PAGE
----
To answer questions about the ancient geography of the earth in order to make comparisons with the present day geography, it is necessary to make maps of the lands and seas that existed during past ages. This process of reconstructing ancient geography is called paleogeography (from the Greek word palaious, meaning ancient).

Like a modern day detective, the geologist must search for clues about the nature of the ancient geography among the rocks. The clues are of two main kinds: the types of fossils preserved in rocks and the properties of the rocks themselves. By studying these clues, the  geologist gains direct knowledge about the distribution of the lands and seas and also the natural environment of the area, such as climate, the temperature and salinity, i.e. the salt content, of the water, and the downhill direction of slopes on the earth’s surface.


The last item is very important in helping the geologist to guess where the mountains  and basins were located in the geologic past. The distribution of fossils (skeletons, shells, leaf impressions, footprints, and dinosaur eggs) in rocks can provide information about the ancient distribution of lands and seas. For example, the remains of corals and clamshells (sea animals) in very old limestone deposits  indicate that the area was once part of a shallow sea.

Similarly, when the remains of ancient animals, such as horses and camels, are found, it can be assumed that the area was dryland or that land was nearby. Fossils can also show the depth and temperature of ancient waters. For example, certain kinds of shelled sea animals live in shallow water, others in deep water. Certain kinds of present day coral need warm and shallow tropical salt waters to be able to live.

When similar types of coral are found in ancient limestone, it can be surmised that the area at one time had a warm, tropical climate. The properties of rocks are also important clues about the ancient  past and are used as guides to reconstruct paleogeography. In 1863, the famous naturalist, Louis Agassiz, helped to.solve a mystery about the origin of certain kinds of rocks, containing a mixture of sand, silt and clay. Some experts thought the rocks originated during the Biblical flood, but others suggested that they were caused by  sediment, i.e., anything left behind from melting icebergs.


After a summer in the Swiss Alps studying glaciers and glacial deposits, Agassiz discovered that the rocks found, for example, in much of Europe had been spread by large continental glaciers. Much of what Agassiz saw could be explained only by glacial  action. Because a glacier is a solid mass of ice, it moves slowly, and as it moves, it picks up all sizes of debris: in other words, the scattered remains of broken particles, ranging from huge rocks to silt and clay.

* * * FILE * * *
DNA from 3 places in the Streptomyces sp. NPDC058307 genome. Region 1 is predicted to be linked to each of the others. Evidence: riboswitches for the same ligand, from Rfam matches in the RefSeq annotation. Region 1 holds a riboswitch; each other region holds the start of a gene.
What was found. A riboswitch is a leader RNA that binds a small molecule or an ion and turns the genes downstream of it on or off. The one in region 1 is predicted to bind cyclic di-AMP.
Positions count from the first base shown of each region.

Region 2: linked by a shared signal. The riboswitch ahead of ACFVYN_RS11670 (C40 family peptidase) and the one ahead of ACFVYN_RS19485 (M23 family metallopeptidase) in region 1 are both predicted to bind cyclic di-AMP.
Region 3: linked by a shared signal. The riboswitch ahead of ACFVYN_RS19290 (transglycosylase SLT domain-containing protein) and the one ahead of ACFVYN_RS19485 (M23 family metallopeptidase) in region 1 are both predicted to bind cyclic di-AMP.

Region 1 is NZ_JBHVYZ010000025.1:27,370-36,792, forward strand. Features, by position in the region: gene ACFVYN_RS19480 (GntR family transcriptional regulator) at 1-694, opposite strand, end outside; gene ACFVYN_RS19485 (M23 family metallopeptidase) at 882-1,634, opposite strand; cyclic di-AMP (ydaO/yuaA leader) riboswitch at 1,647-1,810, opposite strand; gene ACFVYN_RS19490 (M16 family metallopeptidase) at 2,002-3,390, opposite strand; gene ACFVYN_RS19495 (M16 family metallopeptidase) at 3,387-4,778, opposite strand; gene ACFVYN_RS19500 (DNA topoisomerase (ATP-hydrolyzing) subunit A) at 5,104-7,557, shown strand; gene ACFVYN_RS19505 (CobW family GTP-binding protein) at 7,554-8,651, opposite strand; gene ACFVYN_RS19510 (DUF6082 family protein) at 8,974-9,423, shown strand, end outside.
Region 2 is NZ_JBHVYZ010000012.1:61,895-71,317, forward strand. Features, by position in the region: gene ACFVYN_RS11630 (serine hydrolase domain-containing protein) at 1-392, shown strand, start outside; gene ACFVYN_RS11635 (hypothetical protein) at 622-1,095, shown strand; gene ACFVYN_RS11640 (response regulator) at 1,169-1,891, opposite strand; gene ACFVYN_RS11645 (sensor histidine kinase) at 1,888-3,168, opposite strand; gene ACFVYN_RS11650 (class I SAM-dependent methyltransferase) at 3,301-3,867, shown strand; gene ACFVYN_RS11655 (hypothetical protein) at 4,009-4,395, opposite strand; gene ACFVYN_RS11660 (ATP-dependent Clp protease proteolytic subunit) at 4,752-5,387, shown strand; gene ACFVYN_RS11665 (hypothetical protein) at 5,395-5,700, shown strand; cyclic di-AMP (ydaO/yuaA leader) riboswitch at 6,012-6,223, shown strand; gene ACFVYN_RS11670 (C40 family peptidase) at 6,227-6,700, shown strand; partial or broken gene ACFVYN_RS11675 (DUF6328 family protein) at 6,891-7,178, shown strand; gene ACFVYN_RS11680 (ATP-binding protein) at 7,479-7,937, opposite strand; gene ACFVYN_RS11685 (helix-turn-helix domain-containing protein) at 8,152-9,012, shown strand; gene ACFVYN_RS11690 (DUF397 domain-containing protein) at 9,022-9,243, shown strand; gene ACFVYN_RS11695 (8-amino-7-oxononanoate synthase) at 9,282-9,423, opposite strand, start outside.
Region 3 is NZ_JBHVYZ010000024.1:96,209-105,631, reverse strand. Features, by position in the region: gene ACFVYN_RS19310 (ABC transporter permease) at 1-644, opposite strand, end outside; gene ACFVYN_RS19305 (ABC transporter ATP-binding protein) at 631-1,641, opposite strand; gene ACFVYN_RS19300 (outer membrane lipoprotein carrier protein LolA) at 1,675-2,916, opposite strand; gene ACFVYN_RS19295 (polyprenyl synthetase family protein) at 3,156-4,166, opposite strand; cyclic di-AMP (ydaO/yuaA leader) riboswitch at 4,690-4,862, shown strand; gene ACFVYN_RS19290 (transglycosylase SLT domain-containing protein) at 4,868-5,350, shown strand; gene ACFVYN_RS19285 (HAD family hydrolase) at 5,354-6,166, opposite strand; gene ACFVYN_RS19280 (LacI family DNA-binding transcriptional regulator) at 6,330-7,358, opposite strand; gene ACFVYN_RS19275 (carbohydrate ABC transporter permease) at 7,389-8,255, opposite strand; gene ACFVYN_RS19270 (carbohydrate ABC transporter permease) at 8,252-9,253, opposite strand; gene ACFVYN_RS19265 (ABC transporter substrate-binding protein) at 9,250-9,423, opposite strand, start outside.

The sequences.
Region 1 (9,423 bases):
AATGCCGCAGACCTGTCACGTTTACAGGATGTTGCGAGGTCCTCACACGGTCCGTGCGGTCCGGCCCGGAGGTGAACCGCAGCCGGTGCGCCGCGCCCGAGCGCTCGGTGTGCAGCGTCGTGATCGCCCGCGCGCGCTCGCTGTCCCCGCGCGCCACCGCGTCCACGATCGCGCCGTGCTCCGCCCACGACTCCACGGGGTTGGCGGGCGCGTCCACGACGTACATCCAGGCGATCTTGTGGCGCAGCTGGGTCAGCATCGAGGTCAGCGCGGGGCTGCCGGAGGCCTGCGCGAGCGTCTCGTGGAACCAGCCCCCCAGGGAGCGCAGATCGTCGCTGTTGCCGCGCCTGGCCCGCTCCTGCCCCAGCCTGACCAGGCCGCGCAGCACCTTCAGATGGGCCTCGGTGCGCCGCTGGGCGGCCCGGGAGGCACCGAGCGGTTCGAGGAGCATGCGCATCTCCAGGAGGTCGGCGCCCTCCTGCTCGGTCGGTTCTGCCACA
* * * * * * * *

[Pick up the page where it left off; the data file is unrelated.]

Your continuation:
As the ice melts, all the debris is left behind in the form of a layer or material of many kinds.  Using these two important clues – fossils and rocks – plus other information, geologists are able to reconstruct ancient geography to make comparisons with the earth’s present geography.


By comparing these, geologists know that the appearance of the earth’s continents has been constantly changing over the centuries. And this changing of  the earth’s surface is still going on today, but |t is so gradual that people are aware of the change only occasionally. Earthquakes and the formation of new volcanoes are two spectacular actions used by nature to change the face of continents. Truly, we live in a changing world.


A. Below, you will find some words from the passage and their dictionary definitions. Mark the definition which is the meaning of the word in the text.
1. slope (line 13) i. lie or to move at an angle from the horizontal or vertical ii. cause to slope iii. stretch of ground that is not flat iv. in a graph (of a point of a plane curve) slope of the line that is tangent to a curve at a point
2. surmise (line 27) i. infer something from little or no evidence; guess ii. the idea or opinion based on little evidence; guess iii. act or process of surmising
3. guide (line 30) i. one who guides, especially one who is employed to lead or conduct tours y ii. something that directs or influences iii. show the way to; lead iv. direct the course or motion of
4. deposit (lines 19,37) i. put money or valuables in a bank for safe keeping ii. set or lay. down iii. leave as a layer iv. something put in a place for safe keeping v. something given as partial payment vi. something that has settled as a layer over a period of time

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